2

For example, LTCM’s on-balance sheet leverage may have conveyed a misleading picture: News reports indicate that its on-balance-sheet leverage ratio moved from a factor of 25 to 167 at the height of the collapse while its (undefined) off-balance-sheet leverage ratio moved from a factor of 270 to 2100 (Section VI discusses the construction of off-balance-sheet ratios).

3

Value-at-Risk is a measure of the maximum potential change in value of a portfolio of financial instruments with a given probability over a preset horizon.

4

Leverage also has benefits. It enables borrowers to invest in projects requiring a certain minimum investment but subject to increasing returns. Leverage can also be usefully employed to hedge an existing commitment in a cost-saving manner. Furthermore, leverage facilitates speculation, which is necessary for the efficient functioning of markets and tends to enhance liquidity. Some firms, such as banks, need to be leveraged by the nature of their business.

5

While the simultaneous build up of leveraged positions could have a similar impact, this tends to occur over a longer period than the abrupt reversal of these positions, and hence the impact is more gradual.

6

Since assets are the sum of debt and equity, the leverage ratio can be expressed as the debtequity ratio plus unity.

7

The VaR measure is kept generic here, but can be defined for different pre-set probabilities.

8

It is interesting to note that a highly leveraged portfolio of low risk assets can imply less risk to equity than an unleveraged portfolio of very risky assets.

9

Two important shortcomings of the risk coverage ratio and the off-balance-sheet leverage ratio are that these ratios need to be reported by the financial institutions themselves in order to assure the privacy of their individual position taking. In addition, the Value-at-Risk data are based on very specific assumptions. Nevertheless, an independent outside auditor can certify periodically the consistency of the data with a computation method that has been agreed with the supervisor.

10

However, they increase the cost of capital to the extent that they are reflected on the balance sheet.

11

Margin payments in the form of cash are just one way of posting collateral. In the following example, securities are frequently used to post collateral.

12

On-the-run securities are the latest issue of a particular maturity. Usually they are the most actively traded issues for a particular maturity. Off-the-run securities are the previous issues of the same maturity. For example, in October 1998 the on-the-run 30-year treasury bond matured in August 2028; the most recent off-the-run 30-year treasury bond matured in November 2027.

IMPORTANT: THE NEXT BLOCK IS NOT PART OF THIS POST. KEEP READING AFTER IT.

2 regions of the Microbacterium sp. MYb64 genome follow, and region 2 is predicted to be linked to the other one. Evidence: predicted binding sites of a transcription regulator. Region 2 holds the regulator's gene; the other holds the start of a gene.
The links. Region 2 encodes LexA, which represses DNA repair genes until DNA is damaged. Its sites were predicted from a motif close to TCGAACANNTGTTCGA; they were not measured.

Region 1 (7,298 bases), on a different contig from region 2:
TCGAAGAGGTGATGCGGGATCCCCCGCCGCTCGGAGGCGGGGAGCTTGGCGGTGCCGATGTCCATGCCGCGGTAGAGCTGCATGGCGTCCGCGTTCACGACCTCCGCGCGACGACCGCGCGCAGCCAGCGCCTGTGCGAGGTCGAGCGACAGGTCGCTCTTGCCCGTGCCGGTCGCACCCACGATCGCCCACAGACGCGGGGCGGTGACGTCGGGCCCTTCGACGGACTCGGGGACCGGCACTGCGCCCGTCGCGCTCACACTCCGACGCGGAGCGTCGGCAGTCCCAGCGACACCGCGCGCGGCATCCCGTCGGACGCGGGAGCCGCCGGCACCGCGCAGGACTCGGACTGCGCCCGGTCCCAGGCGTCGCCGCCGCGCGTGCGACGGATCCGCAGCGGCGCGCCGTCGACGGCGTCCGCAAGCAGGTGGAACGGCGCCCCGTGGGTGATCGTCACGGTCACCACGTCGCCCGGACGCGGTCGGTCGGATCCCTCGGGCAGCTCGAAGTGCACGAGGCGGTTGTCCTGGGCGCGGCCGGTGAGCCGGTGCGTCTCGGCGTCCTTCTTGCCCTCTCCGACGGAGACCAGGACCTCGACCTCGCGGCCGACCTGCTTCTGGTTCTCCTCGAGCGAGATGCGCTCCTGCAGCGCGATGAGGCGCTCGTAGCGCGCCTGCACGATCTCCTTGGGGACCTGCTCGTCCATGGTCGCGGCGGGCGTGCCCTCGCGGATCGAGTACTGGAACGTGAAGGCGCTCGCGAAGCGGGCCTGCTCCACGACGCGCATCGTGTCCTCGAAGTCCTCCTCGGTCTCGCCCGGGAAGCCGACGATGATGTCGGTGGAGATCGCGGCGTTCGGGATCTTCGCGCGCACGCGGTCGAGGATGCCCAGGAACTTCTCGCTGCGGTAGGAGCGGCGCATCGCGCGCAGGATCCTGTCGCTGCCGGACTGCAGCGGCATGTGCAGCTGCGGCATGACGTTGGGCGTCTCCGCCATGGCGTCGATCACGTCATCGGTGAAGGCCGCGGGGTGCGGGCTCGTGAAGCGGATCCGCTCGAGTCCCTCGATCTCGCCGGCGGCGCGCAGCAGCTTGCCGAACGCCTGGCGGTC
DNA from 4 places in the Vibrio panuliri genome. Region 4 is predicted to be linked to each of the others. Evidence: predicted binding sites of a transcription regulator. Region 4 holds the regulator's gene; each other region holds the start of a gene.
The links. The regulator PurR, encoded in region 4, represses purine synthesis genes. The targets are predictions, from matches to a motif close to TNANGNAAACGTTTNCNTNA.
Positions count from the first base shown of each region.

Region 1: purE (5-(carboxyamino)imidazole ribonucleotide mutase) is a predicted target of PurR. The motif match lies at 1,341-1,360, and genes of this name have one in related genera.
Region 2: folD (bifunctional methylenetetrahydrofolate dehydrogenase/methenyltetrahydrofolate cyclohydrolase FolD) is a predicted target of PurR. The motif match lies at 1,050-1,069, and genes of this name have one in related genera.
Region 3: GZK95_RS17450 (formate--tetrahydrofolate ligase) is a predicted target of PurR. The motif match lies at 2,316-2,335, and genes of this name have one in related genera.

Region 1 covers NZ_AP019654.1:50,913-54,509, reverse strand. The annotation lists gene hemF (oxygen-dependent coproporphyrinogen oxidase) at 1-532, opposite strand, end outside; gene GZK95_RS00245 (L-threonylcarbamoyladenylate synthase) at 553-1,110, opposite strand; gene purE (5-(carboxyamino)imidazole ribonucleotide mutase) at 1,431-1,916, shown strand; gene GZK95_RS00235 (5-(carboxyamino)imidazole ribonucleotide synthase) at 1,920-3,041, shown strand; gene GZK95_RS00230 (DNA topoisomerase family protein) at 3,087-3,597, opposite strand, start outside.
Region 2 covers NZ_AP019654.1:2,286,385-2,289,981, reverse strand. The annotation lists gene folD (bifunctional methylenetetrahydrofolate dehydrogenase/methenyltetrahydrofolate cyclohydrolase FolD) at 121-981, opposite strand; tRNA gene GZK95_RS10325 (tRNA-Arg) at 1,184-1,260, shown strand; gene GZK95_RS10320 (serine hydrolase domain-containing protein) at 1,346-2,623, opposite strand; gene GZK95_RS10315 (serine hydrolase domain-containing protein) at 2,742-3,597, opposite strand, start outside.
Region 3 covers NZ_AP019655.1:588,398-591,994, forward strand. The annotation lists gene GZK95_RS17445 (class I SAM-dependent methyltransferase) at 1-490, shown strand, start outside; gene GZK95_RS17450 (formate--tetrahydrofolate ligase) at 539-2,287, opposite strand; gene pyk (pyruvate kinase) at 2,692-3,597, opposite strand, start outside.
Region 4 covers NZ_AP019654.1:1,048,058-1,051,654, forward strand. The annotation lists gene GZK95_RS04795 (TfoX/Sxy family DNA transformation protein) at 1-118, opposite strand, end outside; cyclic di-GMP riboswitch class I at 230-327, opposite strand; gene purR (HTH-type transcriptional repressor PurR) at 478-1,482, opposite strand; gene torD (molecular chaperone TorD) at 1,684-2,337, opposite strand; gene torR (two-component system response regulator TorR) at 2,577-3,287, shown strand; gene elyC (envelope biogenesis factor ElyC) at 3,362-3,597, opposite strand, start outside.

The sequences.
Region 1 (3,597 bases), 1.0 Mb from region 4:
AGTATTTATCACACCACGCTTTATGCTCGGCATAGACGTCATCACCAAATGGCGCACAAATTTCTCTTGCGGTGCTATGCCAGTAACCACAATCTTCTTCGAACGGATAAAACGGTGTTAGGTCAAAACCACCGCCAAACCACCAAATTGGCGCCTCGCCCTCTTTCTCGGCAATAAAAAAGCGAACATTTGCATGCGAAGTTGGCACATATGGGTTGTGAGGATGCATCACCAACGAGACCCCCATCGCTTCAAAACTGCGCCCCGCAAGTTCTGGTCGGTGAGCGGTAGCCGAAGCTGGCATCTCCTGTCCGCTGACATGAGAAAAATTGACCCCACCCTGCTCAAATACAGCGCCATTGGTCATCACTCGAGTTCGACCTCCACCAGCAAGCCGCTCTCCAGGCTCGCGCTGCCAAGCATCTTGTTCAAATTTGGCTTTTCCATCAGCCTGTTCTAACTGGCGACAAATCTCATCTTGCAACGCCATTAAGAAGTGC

13

The lender of cash in a repo may also demand a “haircut” (margin payment) to limit his credit exposure resulting from a decline in price of the collateral. This margin payment would reduce leverage. While stock margins are 50 percent and exchange-traded futures margins are between 2 and 8 percent, haircuts on repos are between 1 and 2 percent. Hedge funds have in some cases been able to negotiate a zero margin. Without any cushion to accommodate fluctuations, a 4 percent price movement (as occurred in the fall of 1998) on a few trillion dollars of assets serving as collateral in a repo would cause massive margin calls and result in a major market movement.

14

Balance sheet leverage is limited by two factors: underlying equity and requirements to hold capital against the assets created from the equity, which limits the number of times equity can be leveraged up. Leverage accumulated through off-balance-sheet derivative contracts is limited by the amount of margin payments counterparties require. If there is no margin payment, leverage can be unlimited.

15

Many forward contracts are written so that they have no value at their inception.

16

The short position in the money market is indicated by the minus sign in the forward pricing equation.

17

To the extent that the long forward contract has a positive value at inception, it can be purchased in part with (on-balance sheet) debt, thereby increasing the overall degree of leverage of the investor. Methods for calculating total leverage are considered in the following section.

18

Note that the definition of leverage used in this paper makes the leverage ratio remain at infinity when losses exceed equity, even though the mathematical ratio would change signs.